Lao Tzu said to his follower: “Love is no other than the rhythm of Tao. I have told you: you are come out of Tao,’and to Tao, you will return. Whilst you are young – with your soul still enveloped in darkness – in the shock of the first impulse within you, you know not yet whither you are trending. You see the woman before you. You believe her to be that towards which the rhythm is driving you. But even when the woman is yours, and you have thrilled at the touch of her, you feel the rhythm yet within you, unappeased, and know that you must forward, ever further, if you would bring it to a standstill. Then it is that in the soul of the man and of the woman there arises a great sadness, and they look at one another, questioning whither they are now bound. Gently they clasp one another by the hand, and move on through life, swayed by the same impulse, towards the same goal. Call this love if you will. What is a name? I call it Tao. And the souls of those who love are like two white clouds floating softly side by side, that vanish, wafted by the same wind, into the infinite blue of the heavens.”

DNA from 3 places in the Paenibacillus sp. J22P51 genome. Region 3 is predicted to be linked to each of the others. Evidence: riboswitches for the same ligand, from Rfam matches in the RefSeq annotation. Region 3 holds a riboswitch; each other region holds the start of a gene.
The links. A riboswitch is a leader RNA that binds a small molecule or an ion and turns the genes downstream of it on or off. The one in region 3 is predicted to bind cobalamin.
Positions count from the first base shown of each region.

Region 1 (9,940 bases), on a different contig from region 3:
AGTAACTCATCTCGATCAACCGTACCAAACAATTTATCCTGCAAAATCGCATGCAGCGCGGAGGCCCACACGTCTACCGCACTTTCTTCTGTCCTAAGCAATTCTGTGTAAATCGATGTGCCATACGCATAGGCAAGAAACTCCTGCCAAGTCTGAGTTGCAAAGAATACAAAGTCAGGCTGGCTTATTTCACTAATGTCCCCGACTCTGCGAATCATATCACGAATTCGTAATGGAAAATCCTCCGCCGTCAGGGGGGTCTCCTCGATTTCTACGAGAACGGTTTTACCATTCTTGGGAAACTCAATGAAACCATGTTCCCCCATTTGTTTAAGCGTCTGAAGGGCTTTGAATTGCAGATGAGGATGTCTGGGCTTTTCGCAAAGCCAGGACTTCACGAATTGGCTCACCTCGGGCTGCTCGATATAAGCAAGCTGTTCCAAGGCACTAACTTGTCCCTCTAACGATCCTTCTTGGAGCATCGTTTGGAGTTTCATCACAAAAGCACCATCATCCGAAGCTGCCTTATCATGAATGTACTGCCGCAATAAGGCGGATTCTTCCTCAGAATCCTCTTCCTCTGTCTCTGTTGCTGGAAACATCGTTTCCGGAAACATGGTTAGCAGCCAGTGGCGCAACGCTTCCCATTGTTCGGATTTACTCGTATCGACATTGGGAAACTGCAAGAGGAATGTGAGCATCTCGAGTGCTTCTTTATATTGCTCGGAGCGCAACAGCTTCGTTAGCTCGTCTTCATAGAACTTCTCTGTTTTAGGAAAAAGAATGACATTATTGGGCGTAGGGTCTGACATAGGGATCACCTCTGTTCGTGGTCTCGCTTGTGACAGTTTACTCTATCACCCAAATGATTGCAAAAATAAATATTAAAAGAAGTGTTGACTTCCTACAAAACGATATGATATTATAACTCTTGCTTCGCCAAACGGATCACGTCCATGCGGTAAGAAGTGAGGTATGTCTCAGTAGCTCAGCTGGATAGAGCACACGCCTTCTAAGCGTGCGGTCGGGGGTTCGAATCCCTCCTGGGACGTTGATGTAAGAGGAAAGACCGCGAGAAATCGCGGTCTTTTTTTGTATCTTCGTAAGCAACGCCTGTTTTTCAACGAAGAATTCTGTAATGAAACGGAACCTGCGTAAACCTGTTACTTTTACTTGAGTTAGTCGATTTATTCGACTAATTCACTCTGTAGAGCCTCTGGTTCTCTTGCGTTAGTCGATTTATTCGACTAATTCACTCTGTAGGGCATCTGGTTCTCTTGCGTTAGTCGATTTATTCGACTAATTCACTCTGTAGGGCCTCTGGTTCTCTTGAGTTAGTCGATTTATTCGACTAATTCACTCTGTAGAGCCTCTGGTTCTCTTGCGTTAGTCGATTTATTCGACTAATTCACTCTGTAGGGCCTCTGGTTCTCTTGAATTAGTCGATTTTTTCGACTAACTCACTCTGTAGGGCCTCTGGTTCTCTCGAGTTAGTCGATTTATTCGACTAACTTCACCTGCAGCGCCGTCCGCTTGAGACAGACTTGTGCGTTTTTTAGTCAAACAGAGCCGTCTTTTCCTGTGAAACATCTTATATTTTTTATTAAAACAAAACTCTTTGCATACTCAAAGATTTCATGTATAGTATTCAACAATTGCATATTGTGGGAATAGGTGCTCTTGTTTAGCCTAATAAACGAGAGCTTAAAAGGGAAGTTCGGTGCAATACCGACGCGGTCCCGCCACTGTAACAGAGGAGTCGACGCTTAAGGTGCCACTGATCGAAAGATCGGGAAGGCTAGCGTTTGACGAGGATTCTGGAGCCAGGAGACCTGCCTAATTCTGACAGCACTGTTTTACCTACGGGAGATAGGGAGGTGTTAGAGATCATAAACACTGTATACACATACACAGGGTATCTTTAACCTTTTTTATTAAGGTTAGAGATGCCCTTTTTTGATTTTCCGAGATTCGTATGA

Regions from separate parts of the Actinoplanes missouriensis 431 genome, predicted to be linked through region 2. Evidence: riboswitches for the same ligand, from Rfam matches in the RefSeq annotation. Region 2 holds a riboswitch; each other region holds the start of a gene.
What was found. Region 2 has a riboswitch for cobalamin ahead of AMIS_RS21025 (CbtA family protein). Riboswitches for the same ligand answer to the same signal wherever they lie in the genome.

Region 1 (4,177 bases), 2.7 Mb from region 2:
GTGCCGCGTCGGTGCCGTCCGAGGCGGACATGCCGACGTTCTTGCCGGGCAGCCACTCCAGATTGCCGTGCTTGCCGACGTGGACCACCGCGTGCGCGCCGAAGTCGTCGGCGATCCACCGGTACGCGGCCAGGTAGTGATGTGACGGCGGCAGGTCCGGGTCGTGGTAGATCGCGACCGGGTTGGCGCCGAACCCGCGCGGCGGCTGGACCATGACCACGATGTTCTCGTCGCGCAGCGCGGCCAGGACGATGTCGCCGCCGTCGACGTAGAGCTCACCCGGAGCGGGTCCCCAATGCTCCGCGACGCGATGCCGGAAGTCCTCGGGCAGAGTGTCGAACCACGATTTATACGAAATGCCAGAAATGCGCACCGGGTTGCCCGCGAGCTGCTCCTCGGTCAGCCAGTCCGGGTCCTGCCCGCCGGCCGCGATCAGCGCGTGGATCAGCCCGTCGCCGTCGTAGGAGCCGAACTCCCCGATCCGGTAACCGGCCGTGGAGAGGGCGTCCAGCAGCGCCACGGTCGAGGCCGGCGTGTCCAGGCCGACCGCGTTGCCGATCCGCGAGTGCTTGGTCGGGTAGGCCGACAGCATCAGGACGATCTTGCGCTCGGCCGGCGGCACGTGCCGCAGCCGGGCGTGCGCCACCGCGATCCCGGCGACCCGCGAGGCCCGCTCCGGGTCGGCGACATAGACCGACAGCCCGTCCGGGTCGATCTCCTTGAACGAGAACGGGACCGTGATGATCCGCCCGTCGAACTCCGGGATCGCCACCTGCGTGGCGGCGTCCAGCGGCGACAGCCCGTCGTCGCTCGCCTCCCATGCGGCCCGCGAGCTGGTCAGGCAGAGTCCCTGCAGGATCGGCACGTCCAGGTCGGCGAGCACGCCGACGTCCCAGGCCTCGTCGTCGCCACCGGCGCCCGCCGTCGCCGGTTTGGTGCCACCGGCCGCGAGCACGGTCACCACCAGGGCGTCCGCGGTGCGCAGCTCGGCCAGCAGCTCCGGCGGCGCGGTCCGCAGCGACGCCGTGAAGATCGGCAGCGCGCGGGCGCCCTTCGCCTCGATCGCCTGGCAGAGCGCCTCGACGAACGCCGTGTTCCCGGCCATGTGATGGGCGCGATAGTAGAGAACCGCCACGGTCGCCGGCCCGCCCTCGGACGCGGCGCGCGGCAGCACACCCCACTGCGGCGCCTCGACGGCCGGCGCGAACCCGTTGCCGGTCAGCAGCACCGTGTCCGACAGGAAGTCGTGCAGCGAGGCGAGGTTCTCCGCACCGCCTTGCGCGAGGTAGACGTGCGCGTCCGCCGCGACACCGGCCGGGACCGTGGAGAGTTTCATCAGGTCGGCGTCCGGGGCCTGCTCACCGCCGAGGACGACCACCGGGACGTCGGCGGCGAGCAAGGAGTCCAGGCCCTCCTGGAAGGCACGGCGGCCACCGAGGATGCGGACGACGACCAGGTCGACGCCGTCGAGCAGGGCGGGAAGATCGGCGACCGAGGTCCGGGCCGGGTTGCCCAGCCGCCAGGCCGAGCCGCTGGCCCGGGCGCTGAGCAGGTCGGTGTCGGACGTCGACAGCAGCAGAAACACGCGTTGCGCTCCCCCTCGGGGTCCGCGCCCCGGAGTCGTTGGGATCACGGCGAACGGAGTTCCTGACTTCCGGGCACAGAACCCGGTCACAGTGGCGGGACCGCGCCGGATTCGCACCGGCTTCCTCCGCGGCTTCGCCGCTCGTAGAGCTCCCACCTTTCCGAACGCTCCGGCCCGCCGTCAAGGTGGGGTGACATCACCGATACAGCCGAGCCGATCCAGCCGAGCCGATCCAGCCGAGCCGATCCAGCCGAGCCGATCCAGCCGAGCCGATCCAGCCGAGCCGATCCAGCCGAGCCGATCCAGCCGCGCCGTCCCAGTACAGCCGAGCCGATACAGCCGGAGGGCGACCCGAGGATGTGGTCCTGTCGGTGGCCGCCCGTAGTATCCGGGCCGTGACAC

This Love birthed us. This great Love nourishes us. We have learned that like food and water, we need love. Without love, infants die – ‘failure to thrive’, we call it. What is most sad and distressing to me is how so many people have no experience of this agapé, of Tao, of God who is LOVE. They haven’t experience this love through their parents or community. It was gone from these guardians too. Or the hurt in their hearts has closed the door to Love and their tenderness within is starved of the nurturing it needs.

Last night, I listened to a lecture where several experts where sharing their process and technology of transforming conflict into connection. At one point, they asked if either knows where Love comes from, and they didn’t know. The listening group had no real answer either. It just is. It arises when we open our hearts to the interactions between us or any living being. Amazing!